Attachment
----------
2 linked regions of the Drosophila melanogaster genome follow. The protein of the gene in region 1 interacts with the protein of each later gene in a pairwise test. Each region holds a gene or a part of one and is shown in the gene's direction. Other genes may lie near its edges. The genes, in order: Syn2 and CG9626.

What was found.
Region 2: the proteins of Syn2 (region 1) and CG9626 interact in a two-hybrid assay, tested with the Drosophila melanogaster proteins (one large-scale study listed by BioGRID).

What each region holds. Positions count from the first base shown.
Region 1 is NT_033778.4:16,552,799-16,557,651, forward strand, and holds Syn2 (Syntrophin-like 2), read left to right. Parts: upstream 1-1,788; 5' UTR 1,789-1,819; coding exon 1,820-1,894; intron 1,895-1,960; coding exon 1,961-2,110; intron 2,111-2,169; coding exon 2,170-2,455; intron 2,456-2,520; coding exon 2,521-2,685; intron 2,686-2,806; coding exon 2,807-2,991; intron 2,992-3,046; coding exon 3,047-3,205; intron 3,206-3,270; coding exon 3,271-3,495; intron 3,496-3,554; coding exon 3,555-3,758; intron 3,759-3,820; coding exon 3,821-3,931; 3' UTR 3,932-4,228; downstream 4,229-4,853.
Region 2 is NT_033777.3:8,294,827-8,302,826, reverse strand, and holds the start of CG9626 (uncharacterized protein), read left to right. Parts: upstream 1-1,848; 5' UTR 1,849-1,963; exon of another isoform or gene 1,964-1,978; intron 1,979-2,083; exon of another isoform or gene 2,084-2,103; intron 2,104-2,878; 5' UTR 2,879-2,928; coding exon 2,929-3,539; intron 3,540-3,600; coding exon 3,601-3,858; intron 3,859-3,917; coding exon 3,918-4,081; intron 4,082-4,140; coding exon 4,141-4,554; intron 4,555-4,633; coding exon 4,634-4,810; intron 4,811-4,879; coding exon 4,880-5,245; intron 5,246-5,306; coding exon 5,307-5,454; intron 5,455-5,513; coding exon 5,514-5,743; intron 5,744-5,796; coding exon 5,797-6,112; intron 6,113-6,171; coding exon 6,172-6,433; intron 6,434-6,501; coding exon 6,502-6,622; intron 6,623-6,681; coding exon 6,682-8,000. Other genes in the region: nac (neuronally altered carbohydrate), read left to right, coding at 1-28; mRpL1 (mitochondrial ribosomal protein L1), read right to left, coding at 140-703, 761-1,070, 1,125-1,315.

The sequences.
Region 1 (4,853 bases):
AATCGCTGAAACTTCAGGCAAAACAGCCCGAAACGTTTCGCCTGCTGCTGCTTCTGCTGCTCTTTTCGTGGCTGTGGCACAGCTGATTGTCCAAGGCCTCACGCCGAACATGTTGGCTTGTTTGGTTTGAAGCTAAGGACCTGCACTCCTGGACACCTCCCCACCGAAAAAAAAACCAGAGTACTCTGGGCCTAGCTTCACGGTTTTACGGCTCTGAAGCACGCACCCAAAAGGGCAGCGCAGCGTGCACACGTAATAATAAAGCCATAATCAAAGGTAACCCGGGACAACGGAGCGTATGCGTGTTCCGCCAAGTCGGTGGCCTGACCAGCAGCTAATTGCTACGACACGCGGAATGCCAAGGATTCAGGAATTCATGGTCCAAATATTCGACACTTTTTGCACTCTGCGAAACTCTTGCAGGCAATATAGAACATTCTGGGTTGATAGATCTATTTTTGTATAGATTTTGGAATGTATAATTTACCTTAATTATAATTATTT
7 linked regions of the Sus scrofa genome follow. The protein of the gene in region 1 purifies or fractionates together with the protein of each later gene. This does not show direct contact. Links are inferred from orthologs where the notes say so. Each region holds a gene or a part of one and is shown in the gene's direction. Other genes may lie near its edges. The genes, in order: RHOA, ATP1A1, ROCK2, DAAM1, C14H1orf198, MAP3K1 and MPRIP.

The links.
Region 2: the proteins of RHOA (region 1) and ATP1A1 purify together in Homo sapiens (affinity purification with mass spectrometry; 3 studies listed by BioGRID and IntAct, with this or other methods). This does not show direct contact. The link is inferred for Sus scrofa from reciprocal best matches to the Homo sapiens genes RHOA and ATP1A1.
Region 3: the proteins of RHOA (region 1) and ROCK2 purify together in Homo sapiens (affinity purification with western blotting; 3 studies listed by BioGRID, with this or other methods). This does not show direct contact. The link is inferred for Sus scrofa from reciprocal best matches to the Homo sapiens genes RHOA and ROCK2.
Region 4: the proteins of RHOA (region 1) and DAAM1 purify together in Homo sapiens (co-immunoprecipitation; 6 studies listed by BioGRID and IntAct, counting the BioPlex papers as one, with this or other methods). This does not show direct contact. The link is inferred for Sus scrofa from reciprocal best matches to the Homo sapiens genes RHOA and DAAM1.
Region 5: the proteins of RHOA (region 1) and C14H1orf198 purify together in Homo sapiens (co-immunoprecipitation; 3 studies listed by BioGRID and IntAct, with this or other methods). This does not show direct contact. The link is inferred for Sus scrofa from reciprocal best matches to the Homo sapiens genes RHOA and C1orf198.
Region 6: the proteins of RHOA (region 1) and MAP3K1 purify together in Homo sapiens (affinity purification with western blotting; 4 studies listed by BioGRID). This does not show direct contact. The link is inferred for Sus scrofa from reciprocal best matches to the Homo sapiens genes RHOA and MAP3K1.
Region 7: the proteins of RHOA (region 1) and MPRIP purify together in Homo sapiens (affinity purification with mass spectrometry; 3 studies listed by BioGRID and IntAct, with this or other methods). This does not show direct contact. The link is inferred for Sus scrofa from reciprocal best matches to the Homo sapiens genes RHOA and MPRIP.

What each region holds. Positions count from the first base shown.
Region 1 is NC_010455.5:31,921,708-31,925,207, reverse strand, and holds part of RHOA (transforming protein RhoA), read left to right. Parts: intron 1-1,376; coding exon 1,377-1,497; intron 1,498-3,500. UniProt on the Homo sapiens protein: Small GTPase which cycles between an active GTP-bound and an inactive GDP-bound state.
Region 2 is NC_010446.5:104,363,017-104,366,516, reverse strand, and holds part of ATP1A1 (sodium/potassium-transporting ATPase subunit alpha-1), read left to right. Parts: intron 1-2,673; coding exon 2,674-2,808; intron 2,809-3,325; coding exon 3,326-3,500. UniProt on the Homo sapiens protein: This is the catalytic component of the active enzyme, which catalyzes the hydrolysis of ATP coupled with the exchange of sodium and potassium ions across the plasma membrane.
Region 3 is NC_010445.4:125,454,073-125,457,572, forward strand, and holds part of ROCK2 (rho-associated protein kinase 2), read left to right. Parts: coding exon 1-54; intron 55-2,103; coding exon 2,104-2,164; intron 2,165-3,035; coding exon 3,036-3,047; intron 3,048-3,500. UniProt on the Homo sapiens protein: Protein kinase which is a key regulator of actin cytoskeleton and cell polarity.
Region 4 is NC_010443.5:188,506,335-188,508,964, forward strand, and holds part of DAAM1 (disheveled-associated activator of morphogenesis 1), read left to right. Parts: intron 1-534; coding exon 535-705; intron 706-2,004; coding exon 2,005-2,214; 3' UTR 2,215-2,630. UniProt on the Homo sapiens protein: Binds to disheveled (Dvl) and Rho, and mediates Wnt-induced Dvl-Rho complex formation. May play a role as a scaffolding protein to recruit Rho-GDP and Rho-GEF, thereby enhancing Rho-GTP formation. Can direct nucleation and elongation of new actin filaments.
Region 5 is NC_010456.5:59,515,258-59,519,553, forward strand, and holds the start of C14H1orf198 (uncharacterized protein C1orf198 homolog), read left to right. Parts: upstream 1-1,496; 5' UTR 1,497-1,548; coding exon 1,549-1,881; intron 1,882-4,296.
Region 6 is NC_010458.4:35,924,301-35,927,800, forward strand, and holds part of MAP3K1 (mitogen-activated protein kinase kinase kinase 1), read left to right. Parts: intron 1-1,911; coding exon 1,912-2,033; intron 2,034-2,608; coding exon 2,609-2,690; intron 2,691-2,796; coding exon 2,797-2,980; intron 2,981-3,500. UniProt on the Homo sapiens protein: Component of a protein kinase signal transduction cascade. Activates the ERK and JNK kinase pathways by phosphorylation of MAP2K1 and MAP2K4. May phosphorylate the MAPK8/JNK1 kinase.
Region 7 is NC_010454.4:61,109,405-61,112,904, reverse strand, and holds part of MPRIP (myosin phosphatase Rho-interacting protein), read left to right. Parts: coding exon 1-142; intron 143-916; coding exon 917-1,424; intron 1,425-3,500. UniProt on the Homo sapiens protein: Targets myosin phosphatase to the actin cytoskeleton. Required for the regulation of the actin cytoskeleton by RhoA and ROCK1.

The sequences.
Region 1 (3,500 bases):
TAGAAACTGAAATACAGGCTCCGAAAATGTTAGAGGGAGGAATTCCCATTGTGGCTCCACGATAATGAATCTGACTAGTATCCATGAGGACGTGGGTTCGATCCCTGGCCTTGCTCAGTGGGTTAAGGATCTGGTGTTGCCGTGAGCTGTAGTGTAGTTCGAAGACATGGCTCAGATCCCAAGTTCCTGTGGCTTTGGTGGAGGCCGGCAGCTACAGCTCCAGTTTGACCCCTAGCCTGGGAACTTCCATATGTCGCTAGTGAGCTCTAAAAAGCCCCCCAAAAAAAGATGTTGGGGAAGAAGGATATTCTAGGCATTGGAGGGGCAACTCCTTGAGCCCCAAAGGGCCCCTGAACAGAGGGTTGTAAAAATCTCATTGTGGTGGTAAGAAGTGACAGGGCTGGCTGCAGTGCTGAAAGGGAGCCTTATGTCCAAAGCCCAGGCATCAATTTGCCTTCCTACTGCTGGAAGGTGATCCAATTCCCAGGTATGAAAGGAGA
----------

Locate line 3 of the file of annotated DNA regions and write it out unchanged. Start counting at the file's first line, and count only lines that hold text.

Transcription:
Region 2: the proteins of Syn2 (region 1) and CG9626 interact in a two-hybrid assay, tested with the Drosophila melanogaster proteins (one large-scale study listed by BioGRID).